Kristine Howe and her mother were stopped at the intersection of Ustick and Meridian roads on Monday when a driver slammed into the back of their minivan.
The minivan’s brakes were no match for the icy road. The vehicle bumped into another car stopped at the light.
On top of the auto claims the crash generated, Howe walked away with a neck injury — requiring an emergency room visit, medication and a health insurance claim.
Insurance agents and companies have seen plenty of claims in the past month from situations like this.
A record-breaking winter ruined buildings large and small — at least 100 damaged in Washington County alone — and caused hundreds of traffic accidents around Southwest Idaho.
While the dollar costs have yet to be tallied, at least one insurance company has started treating Idaho’s winter storm claims as “catastrophic” losses.
An industrywide standard for a “catastrophic event” is $25 million or more in damage and losses, based on claims data gathered by ISO (short for Insurance Services Office Inc.), a unit of New Jersey’s Verisk Analytics that provides claims data and analyses.
The company designated a catastrophe in Idaho earlier this month. It also designated weather catastrophes in 2015, when winds and winter storms hit North Idaho, and in the 1990s, after winter storms did $12 million in damage and wind and thunderstorms did $13 million.
It’s probably the worst that it’s been for claims for 10 or 15 years.
Property damage claims have spiked, too. Tony Ferguison, who owns Meridian agency Idaho Select Insurance, said the average homeowners insurance claim his customers have filed for repairs on winter-damaged properties is between $7,000 and $10,000.
The insurance bill is likely to be much higher for one of the worst-hit buildings in the Valley: Ridley’s Family Market in Weiser.
Ridley’s, the only grocery store in the Washington County city of 5,000, closed last week after its roof buckled under the weight of snow. For now, Weiser Memorial Hospital is donating space for Ridley’s to operate a temporary market while the building is repaired.
Owner Mark Ridley said he has filed a claim to Liberty Mutual for the damage.
The Idaho Department of Insurance does not process claims or typically learn of them unless someone files a complaint. But Consumer Services Bureau Chief Elaine Mellon said she is still hearing about the damage, and some towns are losing at least a roof a day.
Mellon and others said insurance companies have their own rules about what constitutes a “catastrophic” claim, and the designation affects how they handle those claims.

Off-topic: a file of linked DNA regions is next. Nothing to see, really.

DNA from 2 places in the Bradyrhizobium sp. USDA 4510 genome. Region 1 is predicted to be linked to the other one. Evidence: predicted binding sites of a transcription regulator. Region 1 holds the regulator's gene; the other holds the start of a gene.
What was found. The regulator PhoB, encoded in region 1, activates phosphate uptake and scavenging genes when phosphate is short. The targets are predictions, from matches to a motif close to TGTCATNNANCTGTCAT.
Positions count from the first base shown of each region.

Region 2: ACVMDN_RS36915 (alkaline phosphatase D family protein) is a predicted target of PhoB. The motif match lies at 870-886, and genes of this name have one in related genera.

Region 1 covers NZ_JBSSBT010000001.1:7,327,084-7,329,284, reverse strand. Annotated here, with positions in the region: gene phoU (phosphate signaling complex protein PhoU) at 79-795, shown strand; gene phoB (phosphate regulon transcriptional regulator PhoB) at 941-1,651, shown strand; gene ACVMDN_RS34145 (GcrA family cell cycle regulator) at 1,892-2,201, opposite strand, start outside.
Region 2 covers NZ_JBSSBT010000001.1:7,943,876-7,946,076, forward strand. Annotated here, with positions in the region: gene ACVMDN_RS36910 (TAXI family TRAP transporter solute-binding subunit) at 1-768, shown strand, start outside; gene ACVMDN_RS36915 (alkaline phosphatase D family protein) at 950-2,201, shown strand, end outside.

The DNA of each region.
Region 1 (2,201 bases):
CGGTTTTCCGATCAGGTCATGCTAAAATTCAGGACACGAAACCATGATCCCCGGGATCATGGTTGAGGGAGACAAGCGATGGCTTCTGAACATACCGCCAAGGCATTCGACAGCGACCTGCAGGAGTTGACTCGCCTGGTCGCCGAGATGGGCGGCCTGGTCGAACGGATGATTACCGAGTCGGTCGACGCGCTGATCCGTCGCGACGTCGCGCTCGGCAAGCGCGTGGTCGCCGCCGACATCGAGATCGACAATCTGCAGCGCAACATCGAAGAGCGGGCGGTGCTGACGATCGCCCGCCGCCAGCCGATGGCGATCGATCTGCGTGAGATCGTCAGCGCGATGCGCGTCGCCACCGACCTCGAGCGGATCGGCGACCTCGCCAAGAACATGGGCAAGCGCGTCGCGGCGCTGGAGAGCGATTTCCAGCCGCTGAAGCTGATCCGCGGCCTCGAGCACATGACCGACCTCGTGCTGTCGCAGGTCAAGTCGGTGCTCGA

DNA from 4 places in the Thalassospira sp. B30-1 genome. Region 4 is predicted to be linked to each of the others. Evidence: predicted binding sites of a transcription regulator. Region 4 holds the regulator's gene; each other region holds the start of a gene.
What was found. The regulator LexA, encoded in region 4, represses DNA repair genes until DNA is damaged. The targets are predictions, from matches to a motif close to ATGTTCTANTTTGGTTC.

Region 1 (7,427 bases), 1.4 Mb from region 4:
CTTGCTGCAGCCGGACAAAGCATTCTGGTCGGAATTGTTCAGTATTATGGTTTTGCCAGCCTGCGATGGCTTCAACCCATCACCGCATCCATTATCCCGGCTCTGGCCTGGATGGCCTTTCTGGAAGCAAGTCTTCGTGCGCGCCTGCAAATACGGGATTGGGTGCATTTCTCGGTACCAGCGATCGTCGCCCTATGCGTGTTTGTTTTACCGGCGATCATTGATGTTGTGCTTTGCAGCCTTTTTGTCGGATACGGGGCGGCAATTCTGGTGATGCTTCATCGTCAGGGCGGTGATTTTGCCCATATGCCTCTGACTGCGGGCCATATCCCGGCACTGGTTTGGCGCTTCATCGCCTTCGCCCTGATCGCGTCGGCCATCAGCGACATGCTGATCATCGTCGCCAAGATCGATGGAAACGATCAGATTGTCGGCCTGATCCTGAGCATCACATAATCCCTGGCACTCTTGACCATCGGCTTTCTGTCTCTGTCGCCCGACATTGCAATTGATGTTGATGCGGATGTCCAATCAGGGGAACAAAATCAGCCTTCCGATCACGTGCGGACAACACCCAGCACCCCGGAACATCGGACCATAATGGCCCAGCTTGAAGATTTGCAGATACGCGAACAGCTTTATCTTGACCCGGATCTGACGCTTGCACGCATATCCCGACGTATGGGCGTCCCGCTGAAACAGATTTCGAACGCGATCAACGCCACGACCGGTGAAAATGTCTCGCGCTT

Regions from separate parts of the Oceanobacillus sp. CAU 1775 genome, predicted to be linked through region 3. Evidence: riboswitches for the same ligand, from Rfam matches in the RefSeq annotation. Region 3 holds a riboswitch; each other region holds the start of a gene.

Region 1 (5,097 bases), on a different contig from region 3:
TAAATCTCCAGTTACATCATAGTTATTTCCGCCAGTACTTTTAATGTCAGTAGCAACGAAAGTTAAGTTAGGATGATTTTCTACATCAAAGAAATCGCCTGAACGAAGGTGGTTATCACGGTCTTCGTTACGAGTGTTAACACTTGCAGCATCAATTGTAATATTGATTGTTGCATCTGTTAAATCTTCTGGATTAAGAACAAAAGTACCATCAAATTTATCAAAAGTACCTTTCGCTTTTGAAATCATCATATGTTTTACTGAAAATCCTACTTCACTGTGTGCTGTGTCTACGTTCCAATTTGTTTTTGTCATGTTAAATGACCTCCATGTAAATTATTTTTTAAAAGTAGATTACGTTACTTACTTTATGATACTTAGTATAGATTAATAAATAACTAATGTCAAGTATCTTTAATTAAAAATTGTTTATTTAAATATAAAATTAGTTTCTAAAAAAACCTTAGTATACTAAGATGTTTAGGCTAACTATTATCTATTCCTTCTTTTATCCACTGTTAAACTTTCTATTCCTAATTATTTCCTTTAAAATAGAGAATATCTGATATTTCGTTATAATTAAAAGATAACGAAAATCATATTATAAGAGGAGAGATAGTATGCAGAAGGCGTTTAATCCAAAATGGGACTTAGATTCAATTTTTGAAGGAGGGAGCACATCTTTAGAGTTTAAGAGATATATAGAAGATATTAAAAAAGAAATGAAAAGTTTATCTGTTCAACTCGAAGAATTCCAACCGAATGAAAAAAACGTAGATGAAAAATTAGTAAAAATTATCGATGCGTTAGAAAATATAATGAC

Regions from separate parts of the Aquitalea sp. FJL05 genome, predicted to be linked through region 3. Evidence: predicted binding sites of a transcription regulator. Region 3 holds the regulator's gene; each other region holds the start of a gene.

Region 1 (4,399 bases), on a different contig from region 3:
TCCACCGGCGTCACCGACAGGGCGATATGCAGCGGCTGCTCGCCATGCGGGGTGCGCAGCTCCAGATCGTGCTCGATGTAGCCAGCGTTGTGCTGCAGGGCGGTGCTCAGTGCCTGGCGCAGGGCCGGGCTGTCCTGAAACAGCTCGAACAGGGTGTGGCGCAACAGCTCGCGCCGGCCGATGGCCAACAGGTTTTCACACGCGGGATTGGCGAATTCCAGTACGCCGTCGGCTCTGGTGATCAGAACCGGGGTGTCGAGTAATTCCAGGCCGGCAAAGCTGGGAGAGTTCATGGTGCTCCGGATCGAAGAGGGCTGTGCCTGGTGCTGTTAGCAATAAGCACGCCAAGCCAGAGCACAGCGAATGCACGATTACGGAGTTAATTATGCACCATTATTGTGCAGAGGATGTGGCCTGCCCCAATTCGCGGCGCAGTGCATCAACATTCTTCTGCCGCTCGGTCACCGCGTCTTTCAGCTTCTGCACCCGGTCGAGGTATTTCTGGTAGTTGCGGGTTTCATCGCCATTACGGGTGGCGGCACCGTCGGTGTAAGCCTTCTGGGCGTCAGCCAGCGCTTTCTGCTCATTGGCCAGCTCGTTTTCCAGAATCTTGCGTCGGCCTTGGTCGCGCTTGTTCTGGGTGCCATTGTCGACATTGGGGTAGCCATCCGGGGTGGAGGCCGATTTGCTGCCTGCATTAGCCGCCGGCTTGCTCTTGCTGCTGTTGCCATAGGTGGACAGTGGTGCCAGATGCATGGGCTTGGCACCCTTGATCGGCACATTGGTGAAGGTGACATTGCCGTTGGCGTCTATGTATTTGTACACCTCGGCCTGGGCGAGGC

“They may send out a special catastrophic team to work on the claims, to help people get back up,” she said, or they might offer to cover additional living expenses while a family is without a home.
Ferguison said people who face premium increases after catastrophic losses may not have to pay as much as they would without the designation.
1,671 Winter driving accidents reported by Boise PD, Canyon County sheriff and ISP during the storms and their aftermath
Claims filed to Allstate from Jan. 3 through 19 have been listed as catastrophic losses, according to an Allstate claims representative.
But other companies — State Farm, for example — are not treating claims as catastrophic at this point, a spokesman said.
As drivers slipped and slid around the roads, the number of crashes spiked, according to local and state police.
Idaho State Police troopers responded to 298 crashes in December and January last winter in the Treasure Valley. Between December and the third week of January this winter, they had logged 498 crashes.
On an average day between Dec. 30 and Jan. 13, the Boise Police Department responded to about 60 traffic calls — crashes, cars that slid off the road, vehicles that were stuck or stalled, hit-and-runs, drivers who needed help and traffic hazards.
In Canyon County, sheriff’s deputies handled 456 crashes from Dec. 5 to Jan. 24, compared with 211 the same time last year.
Editor’s note: This story has been changed from an earlier version, to correct an error about industry catastrophe designations in Idaho.